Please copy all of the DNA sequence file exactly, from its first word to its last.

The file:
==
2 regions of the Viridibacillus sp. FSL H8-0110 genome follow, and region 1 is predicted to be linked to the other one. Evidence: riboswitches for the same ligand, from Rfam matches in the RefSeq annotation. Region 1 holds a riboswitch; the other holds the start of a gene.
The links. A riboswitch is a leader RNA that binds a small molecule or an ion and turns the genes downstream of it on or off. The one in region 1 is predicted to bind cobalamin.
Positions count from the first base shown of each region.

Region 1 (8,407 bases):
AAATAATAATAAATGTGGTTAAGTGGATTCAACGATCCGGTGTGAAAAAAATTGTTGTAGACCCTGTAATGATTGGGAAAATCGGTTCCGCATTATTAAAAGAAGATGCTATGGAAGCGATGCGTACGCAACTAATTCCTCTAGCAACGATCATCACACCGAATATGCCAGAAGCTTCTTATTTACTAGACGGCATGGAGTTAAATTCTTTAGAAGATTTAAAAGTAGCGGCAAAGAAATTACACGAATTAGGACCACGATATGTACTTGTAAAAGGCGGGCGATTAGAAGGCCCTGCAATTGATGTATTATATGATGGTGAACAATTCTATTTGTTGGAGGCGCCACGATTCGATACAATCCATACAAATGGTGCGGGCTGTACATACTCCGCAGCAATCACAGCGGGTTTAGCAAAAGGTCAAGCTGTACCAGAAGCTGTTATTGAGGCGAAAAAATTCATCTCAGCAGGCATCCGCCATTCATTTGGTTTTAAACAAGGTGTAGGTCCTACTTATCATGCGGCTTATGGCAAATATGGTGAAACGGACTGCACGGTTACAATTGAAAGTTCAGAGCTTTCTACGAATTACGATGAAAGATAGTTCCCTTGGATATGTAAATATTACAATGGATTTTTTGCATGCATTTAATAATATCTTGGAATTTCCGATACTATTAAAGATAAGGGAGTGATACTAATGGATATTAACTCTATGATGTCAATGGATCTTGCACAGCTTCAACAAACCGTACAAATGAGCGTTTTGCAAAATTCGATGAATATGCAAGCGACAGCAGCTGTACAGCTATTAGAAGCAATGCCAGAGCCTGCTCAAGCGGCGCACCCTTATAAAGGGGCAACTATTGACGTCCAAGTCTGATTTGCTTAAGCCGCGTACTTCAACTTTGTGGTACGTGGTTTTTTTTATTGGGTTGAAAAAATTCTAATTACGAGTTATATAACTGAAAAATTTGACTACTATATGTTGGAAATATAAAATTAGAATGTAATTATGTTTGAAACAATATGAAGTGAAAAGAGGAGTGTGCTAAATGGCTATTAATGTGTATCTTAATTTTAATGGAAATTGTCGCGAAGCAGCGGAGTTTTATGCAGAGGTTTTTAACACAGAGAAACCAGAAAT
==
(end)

2 regions of the Viridibacillus sp. FSL H8-0110 genome follow, and region 1 is predicted to be linked to the other one. Evidence: riboswitches for the same ligand, from Rfam matches in the RefSeq annotation. Region 1 holds a riboswitch; the other holds the start of a gene.
The links. A riboswitch is a leader RNA that binds a small molecule or an ion and turns the genes downstream of it on or off. The one in region 1 is predicted to bind cobalamin.
Positions count from the first base shown of each region.

Region 1 (8,407 bases):
AAATAATAATAAATGTGGTTAAGTGGATTCAACGATCCGGTGTGAAAAAAATTGTTGTAGACCCTGTAATGATTGGGAAAATCGGTTCCGCATTATTAAAAGAAGATGCTATGGAAGCGATGCGTACGCAACTAATTCCTCTAGCAACGATCATCACACCGAATATGCCAGAAGCTTCTTATTTACTAGACGGCATGGAGTTAAATTCTTTAGAAGATTTAAAAGTAGCGGCAAAGAAATTACACGAATTAGGACCACGATATGTACTTGTAAAAGGCGGGCGATTAGAAGGCCCTGCAATTGATGTATTATATGATGGTGAACAATTCTATTTGTTGGAGGCGCCACGATTCGATACAATCCATACAAATGGTGCGGGCTGTACATACTCCGCAGCAATCACAGCGGGTTTAGCAAAAGGTCAAGCTGTACCAGAAGCTGTTATTGAGGCGAAAAAATTCATCTCAGCAGGCATCCGCCATTCATTTGGTTTTAAACAAGGTGTAGGTCCTACTTATCATGCGGCTTATGGCAAATATGGTGAAACGGACTGCACGGTTACAATTGAAAGTTCAGAGCTTTCTACGAATTACGATGAAAGATAGTTCCCTTGGATATGTAAATATTACAATGGATTTTTTGCATGCATTTAATAATATCTTGGAATTTCCGATACTATTAAAGATAAGGGAGTGATACTAATGGATATTAACTCTATGATGTCAATGGATCTTGCACAGCTTCAACAAACCGTACAAATGAGCGTTTTGCAAAATTCGATGAATATGCAAGCGACAGCAGCTGTACAGCTATTAGAAGCAATGCCAGAGCCTGCTCAAGCGGCGCACCCTTATAAAGGGGCAACTATTGACGTCCAAGTCTGATTTGCTTAAGCCGCGTACTTCAACTTTGTGGTACGTGGTTTTTTTTATTGGGTTGAAAAAATTCTAATTACGAGTTATATAACTGAAAAATTTGACTACTATATGTTGGAAATATAAAATTAGAATGTAATTATGTTTGAAACAATATGAAGTGAAAAGAGGAGTGTGCTAAATGGCTATTAATGTGTATCTTAATTTTAATGGAAATTGTCGCGAAGCAGCGGAGTTTTATGCAGAGGTTTTTAACACAGAGAAACCAGAAAT